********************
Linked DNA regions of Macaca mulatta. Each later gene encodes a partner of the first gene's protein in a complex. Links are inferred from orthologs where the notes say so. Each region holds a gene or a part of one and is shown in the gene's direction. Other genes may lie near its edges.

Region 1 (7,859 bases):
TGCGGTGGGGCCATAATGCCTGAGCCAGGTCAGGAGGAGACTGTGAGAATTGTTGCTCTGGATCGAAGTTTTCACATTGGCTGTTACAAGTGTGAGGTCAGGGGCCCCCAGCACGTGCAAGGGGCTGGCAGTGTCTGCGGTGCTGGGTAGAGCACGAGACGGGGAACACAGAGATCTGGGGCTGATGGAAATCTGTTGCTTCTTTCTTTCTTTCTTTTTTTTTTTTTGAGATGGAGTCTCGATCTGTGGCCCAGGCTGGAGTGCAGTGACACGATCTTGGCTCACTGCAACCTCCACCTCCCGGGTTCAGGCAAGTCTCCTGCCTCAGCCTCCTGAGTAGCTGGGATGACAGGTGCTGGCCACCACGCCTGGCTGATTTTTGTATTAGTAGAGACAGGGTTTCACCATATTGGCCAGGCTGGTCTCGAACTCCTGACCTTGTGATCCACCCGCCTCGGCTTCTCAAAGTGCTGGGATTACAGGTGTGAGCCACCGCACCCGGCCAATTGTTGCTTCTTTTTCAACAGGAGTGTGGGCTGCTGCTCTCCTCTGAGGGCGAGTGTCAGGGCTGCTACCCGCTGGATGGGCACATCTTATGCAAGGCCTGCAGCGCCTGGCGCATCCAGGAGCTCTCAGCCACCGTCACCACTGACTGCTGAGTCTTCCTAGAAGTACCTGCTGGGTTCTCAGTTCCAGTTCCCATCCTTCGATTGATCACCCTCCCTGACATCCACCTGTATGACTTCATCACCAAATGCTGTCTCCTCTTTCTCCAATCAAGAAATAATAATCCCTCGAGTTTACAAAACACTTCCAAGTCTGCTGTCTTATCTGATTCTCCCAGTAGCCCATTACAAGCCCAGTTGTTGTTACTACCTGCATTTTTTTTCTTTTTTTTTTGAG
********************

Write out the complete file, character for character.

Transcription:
Linked DNA regions of Macaca mulatta. Each later gene encodes a partner of the first gene's protein in a complex. Links are inferred from orthologs where the notes say so. Each region holds a gene or a part of one and is shown in the gene's direction. Other genes may lie near its edges.

Region 1 (7,859 bases):
TGCGGTGGGGCCATAATGCCTGAGCCAGGTCAGGAGGAGACTGTGAGAATTGTTGCTCTGGATCGAAGTTTTCACATTGGCTGTTACAAGTGTGAGGTCAGGGGCCCCCAGCACGTGCAAGGGGCTGGCAGTGTCTGCGGTGCTGGGTAGAGCACGAGACGGGGAACACAGAGATCTGGGGCTGATGGAAATCTGTTGCTTCTTTCTTTCTTTCTTTTTTTTTTTTTGAGATGGAGTCTCGATCTGTGGCCCAGGCTGGAGTGCAGTGACACGATCTTGGCTCACTGCAACCTCCACCTCCCGGGTTCAGGCAAGTCTCCTGCCTCAGCCTCCTGAGTAGCTGGGATGACAGGTGCTGGCCACCACGCCTGGCTGATTTTTGTATTAGTAGAGACAGGGTTTCACCATATTGGCCAGGCTGGTCTCGAACTCCTGACCTTGTGATCCACCCGCCTCGGCTTCTCAAAGTGCTGGGATTACAGGTGTGAGCCACCGCACCCGGCCAATTGTTGCTTCTTTTTCAACAGGAGTGTGGGCTGCTGCTCTCCTCTGAGGGCGAGTGTCAGGGCTGCTACCCGCTGGATGGGCACATCTTATGCAAGGCCTGCAGCGCCTGGCGCATCCAGGAGCTCTCAGCCACCGTCACCACTGACTGCTGAGTCTTCCTAGAAGTACCTGCTGGGTTCTCAGTTCCAGTTCCCATCCTTCGATTGATCACCCTCCCTGACATCCACCTGTATGACTTCATCACCAAATGCTGTCTCCTCTTTCTCCAATCAAGAAATAATAATCCCTCGAGTTTACAAAACACTTCCAAGTCTGCTGTCTTATCTGATTCTCCCAGTAGCCCATTACAAGCCCAGTTGTTGTTACTACCTGCATTTTTTTTCTTTTTTTTTTGAG